The subject company for our case study is called Legacy Clothing. Legacy Clothing is a sole proprietorship, which is a company that is owned by a single individual, and where that individual and the business are legally treated as the same.
The purpose of Legacy Clothing as a business is to own and operate clothing/merchandise stores. It is similar to a department store chain, selling men's, women's, and children's clothing and other related items. Legacy Clothing has locations throughout Washington, DC, and they have a staff of 50 people employed in their stores.
|Type of company||Sole proprietorship|
|Business purpose||Own and operate clothing/merchandise stores|
Staff of 50 people
Legacy Clothing needs financial statement analysis. There are two types of financial statement analysis, income statement analysis and balance sheet analysis, and Legacy Clothing needs both.
Income statement analysis is needed to help Legacy Clothing with trend analysis so they can identify trends. It is also helpful for assessing past performance and predicting future performance. Income statement analysis also provides a more complete picture for our financial statements. It helps us understand the relationship between expenses and revenues, the changing composition of our expenses over time, and it helps measure the results of expense management.
The other type of financial statement analysis is balance sheet analysis. This analysis is important because it helps with inventory management and to understand the flow of our merchandise, or how the inventory is flowing in the business. We don't want to have too much inventory, because there's going to be an increased cost associated with storing, protecting, and managing that inventory. If we have too little inventory, we might not be able to make our sales, because we don't have the items in stock.
Now that we've determined why Legacy Clothing needs to have financial statement analysis, let's look at performing financial statement analysis for them, starting with their income statement analysis.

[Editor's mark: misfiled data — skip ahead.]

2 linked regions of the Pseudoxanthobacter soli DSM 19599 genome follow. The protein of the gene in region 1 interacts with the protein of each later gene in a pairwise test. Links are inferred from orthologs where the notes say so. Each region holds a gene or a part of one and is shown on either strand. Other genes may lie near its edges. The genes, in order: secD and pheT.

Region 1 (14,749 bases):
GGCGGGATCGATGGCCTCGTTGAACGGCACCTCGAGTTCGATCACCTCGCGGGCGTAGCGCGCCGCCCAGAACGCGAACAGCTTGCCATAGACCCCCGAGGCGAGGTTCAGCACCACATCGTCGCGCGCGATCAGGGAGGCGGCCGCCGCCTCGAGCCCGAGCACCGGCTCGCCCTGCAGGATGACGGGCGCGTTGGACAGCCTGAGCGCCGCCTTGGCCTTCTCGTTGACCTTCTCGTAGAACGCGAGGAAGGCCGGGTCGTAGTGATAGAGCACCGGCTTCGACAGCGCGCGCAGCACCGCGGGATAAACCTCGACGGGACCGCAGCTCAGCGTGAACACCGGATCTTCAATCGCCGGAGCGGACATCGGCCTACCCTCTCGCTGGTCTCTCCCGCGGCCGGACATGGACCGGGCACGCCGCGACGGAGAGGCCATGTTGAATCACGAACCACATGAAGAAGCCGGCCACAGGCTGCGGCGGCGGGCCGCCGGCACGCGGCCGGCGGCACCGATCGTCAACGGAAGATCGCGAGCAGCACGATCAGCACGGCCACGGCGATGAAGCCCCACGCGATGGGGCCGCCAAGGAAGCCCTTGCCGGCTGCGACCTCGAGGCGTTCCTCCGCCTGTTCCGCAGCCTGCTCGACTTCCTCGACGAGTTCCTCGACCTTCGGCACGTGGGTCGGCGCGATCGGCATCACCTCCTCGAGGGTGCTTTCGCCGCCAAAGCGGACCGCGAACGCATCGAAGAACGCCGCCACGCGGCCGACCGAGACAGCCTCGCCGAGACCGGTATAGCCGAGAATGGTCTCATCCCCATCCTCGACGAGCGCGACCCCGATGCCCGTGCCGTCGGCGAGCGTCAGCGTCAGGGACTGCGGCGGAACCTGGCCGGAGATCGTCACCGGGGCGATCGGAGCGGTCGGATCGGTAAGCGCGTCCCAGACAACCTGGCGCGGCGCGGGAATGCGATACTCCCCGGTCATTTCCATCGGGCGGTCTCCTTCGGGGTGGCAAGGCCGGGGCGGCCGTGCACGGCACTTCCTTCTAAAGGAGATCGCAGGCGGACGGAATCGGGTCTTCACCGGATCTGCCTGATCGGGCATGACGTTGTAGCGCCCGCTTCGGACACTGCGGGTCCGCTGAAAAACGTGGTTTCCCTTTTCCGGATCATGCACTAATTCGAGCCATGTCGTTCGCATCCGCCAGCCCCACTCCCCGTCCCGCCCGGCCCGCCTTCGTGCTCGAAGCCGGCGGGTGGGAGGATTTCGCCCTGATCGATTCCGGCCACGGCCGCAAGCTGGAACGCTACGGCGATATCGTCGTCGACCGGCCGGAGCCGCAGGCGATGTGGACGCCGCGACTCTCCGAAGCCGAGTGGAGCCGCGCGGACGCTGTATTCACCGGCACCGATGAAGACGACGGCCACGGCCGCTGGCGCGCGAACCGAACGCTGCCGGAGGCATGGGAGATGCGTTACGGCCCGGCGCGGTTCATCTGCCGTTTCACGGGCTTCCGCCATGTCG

Now we're ready to perform our analysis. The first thing that we're going to do is express our expenses as a percentage of our total sales. As you can see, our total sales of $990,000 represents 100%. Next, we will express our expenses as a percentage of that total sales number.
For instance, our cost of goods sold are 23% of total sales, salaries expense are 36% of total sales, etc.
Note, this analysis is beneficial for understanding the different relationships between the specific expenses and the total sales. It can help Legacy Clothing to understand the composition of their expenses and how those expenses change over time, including any trends that can be identified.
We can populate that information from our income statement to calculate that our gross margin ratio is 76%, which tells us that our gross profit from our total sales is 76%.
Now, let's shift our focus to a balance sheet analysis, below, for Legacy Clothing. We will be calculating our inventory turnover, as well as our days inventory on hand or days in inventory, by using information from both the income statement and balance sheet.
If we take our net sales and divide it by our ending inventory, this tells us that our inventory is sold 7.6 times during the period.
However, a more accurate way to calculate our inventory turnover is to look at our cost of goods sold and divide it by our average inventory, which speak more to period-based activity.
Therefore, we take our cost of goods sold and divide by the average of our beginning and ending inventory balance, we'll see that our inventory turnover is more accurately reflected as 1.7 times, which is the number of times inventory is sold during the period.
We take the number of days in the period--in this case, 365, because we are looking at an annual period--and divide it by our inventory turnover ratio, the 1.7 that we just calculated.
Now we can see that the number of days that Legacy Clothing holds their inventory is 214.7 days.
Source: Adapted from Sophia instructor Evan McLaughlin.